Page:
You can learn more about the Supreme Court’s decision to uphold the travel ban here, and you can learn about the decision to detain Japanese-Americans here.
USCIS will begin processing Freedom of Information Act (FOIA) requests online
USCIS has launched a new system that will (hopefully) allow users to submit, manage, and receive FOIA requests online. Previously, FOIA requests had to be made by mail, fax, or email, and the results were mailed back on a CD.
Protests sweep the country
In the wake of the Trump administration’s “zero tolerance” policies, groups of protestors have converged at the Immigration and Customs Enforcement (ICE) building in Portland, OR, and elsewhere in the U.S. Colleen discusses these protests in depth here.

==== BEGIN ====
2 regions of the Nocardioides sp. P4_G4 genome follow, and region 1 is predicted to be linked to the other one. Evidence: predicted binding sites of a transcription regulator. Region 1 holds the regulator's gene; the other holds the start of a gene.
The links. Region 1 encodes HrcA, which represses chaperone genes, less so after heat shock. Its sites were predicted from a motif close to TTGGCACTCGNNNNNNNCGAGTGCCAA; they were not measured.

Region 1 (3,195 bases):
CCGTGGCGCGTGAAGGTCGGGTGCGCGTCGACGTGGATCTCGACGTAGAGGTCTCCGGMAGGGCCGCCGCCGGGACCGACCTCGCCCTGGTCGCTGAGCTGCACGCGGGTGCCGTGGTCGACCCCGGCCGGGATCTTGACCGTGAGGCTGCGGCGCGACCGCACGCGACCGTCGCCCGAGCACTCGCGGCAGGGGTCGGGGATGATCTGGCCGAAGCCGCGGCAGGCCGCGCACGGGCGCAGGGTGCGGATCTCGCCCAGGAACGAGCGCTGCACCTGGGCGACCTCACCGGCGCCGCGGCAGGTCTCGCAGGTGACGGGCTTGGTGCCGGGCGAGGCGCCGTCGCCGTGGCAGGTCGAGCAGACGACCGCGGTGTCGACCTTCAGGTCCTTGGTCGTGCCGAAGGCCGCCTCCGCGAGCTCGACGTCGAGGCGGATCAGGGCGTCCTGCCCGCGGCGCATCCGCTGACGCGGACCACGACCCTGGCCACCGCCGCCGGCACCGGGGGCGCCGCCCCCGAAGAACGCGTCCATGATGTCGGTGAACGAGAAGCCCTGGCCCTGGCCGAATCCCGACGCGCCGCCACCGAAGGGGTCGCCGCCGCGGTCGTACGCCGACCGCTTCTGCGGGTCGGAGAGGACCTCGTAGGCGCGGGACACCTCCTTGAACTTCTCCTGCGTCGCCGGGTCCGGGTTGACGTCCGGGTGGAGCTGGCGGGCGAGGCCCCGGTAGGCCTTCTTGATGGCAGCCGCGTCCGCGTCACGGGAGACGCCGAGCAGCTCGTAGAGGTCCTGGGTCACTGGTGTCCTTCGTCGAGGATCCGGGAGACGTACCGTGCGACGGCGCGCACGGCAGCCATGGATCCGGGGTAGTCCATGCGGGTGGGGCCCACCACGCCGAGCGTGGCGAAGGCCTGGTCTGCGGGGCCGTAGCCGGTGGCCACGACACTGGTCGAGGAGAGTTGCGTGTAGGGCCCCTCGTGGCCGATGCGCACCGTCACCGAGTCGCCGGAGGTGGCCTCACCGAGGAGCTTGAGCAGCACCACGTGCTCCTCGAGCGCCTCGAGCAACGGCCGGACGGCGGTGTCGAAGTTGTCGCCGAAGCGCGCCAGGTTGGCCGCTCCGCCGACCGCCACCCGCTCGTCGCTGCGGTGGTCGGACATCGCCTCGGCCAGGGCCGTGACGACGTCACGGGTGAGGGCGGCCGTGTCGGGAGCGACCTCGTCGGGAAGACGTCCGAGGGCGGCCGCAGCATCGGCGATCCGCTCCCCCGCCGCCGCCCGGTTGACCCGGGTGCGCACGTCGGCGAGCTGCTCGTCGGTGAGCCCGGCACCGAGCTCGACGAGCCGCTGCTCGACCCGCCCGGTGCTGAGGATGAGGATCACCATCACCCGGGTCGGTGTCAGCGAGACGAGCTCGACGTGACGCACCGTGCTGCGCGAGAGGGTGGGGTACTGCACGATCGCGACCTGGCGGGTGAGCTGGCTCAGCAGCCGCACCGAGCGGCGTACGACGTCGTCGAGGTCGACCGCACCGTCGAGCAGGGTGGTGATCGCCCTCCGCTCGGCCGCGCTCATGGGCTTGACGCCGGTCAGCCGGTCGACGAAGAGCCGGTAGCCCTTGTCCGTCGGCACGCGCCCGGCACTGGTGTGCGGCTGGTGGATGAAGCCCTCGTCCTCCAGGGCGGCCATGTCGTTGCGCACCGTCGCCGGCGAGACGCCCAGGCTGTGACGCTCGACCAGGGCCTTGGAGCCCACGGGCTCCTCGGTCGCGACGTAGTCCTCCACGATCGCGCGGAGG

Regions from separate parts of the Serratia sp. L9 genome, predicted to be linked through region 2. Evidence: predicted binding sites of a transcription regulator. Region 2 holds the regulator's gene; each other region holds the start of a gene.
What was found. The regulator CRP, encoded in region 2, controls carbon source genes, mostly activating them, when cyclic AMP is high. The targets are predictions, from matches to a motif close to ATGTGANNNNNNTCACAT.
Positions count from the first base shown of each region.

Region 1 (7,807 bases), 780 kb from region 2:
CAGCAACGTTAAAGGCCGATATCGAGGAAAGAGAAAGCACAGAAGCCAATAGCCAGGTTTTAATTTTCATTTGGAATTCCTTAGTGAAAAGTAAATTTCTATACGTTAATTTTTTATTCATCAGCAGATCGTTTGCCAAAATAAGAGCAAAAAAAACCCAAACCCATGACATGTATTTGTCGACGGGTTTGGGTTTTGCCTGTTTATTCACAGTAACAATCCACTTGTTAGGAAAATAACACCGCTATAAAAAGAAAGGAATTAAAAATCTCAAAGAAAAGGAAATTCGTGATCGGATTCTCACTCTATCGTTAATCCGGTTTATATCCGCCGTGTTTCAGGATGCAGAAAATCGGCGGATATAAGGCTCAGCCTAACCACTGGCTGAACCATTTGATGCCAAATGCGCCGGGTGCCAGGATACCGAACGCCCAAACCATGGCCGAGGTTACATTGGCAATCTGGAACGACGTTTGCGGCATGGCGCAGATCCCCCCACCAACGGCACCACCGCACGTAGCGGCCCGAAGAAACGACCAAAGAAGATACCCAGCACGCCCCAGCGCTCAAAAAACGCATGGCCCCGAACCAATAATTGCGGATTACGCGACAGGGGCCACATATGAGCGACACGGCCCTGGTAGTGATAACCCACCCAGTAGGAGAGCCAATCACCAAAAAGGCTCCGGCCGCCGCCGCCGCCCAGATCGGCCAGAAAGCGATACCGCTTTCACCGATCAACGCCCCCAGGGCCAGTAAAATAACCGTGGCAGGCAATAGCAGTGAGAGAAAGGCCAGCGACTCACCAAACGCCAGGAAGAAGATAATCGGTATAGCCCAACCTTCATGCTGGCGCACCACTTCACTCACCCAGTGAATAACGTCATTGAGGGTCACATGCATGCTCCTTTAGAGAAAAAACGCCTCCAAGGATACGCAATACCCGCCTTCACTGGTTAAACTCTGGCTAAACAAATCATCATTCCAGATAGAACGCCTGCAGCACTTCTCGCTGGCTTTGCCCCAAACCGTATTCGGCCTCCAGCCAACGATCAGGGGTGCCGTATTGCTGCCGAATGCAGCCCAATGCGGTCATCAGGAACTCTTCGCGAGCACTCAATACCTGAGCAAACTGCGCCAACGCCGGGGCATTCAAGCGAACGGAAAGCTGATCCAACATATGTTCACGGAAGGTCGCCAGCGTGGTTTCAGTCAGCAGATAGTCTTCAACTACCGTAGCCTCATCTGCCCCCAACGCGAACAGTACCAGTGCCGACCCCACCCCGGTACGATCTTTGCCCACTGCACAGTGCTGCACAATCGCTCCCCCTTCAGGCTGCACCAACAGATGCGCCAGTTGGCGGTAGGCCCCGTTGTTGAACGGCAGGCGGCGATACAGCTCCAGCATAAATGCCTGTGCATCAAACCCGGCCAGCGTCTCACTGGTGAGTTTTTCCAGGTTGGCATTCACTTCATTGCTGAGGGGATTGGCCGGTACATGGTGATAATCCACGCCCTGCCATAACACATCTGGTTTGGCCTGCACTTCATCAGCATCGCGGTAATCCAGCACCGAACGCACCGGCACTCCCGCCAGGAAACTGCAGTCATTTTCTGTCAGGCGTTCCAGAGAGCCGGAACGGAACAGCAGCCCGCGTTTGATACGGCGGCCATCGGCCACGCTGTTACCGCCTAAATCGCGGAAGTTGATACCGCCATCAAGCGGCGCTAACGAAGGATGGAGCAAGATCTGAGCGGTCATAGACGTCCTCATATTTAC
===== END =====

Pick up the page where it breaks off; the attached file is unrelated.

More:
We’re here for you
All of us at Passage have a personal connection to the immigration process. Our mission is to help families, individuals, and businesses feel safe and secure. Let us know if there is anything we can do for you or your community.
June 22, 2018